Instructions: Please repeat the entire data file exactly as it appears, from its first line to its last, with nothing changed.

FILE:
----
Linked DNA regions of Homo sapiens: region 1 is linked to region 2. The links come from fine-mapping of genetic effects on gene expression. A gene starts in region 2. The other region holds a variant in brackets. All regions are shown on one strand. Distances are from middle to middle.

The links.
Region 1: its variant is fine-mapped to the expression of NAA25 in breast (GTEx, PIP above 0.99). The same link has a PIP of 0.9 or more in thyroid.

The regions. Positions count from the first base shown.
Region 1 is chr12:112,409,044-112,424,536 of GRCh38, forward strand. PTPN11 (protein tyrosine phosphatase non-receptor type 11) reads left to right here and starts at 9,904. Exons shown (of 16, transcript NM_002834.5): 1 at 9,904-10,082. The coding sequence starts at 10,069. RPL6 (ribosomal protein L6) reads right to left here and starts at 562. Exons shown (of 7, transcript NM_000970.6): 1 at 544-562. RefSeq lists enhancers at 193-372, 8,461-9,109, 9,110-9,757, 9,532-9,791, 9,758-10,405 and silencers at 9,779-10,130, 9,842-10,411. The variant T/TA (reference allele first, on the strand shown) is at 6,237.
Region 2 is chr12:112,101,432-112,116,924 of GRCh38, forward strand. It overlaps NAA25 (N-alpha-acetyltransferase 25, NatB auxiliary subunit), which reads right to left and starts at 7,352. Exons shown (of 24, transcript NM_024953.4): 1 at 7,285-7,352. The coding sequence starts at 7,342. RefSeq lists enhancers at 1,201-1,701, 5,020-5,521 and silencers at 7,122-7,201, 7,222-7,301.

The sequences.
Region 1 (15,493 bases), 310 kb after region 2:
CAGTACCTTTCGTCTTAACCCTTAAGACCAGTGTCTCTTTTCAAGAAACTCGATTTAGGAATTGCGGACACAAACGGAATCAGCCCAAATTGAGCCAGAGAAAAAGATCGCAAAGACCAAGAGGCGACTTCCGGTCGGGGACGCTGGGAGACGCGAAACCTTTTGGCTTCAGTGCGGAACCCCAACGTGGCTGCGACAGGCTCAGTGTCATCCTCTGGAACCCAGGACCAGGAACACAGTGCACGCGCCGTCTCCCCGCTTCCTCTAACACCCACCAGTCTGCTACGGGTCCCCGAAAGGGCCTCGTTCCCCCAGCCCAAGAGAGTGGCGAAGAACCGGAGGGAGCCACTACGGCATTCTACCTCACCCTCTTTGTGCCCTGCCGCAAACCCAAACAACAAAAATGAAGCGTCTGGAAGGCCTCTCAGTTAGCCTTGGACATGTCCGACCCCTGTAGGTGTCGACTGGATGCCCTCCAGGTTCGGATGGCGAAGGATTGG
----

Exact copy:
Linked DNA regions of Homo sapiens: region 1 is linked to region 2. The links come from fine-mapping of genetic effects on gene expression. A gene starts in region 2. The other region holds a variant in brackets. All regions are shown on one strand. Distances are from middle to middle.

The links.
Region 1: its variant is fine-mapped to the expression of NAA25 in breast (GTEx, PIP above 0.99). The same link has a PIP of 0.9 or more in thyroid.

The regions. Positions count from the first base shown.
Region 1 is chr12:112,409,044-112,424,536 of GRCh38, forward strand. PTPN11 (protein tyrosine phosphatase non-receptor type 11) reads left to right here and starts at 9,904. Exons shown (of 16, transcript NM_002834.5): 1 at 9,904-10,082. The coding sequence starts at 10,069. RPL6 (ribosomal protein L6) reads right to left here and starts at 562. Exons shown (of 7, transcript NM_000970.6): 1 at 544-562. RefSeq lists enhancers at 193-372, 8,461-9,109, 9,110-9,757, 9,532-9,791, 9,758-10,405 and silencers at 9,779-10,130, 9,842-10,411. The variant T/TA (reference allele first, on the strand shown) is at 6,237.
Region 2 is chr12:112,101,432-112,116,924 of GRCh38, forward strand. It overlaps NAA25 (N-alpha-acetyltransferase 25, NatB auxiliary subunit), which reads right to left and starts at 7,352. Exons shown (of 24, transcript NM_024953.4): 1 at 7,285-7,352. The coding sequence starts at 7,342. RefSeq lists enhancers at 1,201-1,701, 5,020-5,521 and silencers at 7,122-7,201, 7,222-7,301.

The sequences.
Region 1 (15,493 bases), 310 kb after region 2:
CAGTACCTTTCGTCTTAACCCTTAAGACCAGTGTCTCTTTTCAAGAAACTCGATTTAGGAATTGCGGACACAAACGGAATCAGCCCAAATTGAGCCAGAGAAAAAGATCGCAAAGACCAAGAGGCGACTTCCGGTCGGGGACGCTGGGAGACGCGAAACCTTTTGGCTTCAGTGCGGAACCCCAACGTGGCTGCGACAGGCTCAGTGTCATCCTCTGGAACCCAGGACCAGGAACACAGTGCACGCGCCGTCTCCCCGCTTCCTCTAACACCCACCAGTCTGCTACGGGTCCCCGAAAGGGCCTCGTTCCCCCAGCCCAAGAGAGTGGCGAAGAACCGGAGGGAGCCACTACGGCATTCTACCTCACCCTCTTTGTGCCCTGCCGCAAACCCAAACAACAAAAATGAAGCGTCTGGAAGGCCTCTCAGTTAGCCTTGGACATGTCCGACCCCTGTAGGTGTCGACTGGATGCCCTCCAGGTTCGGATGGCGAAGGATTGG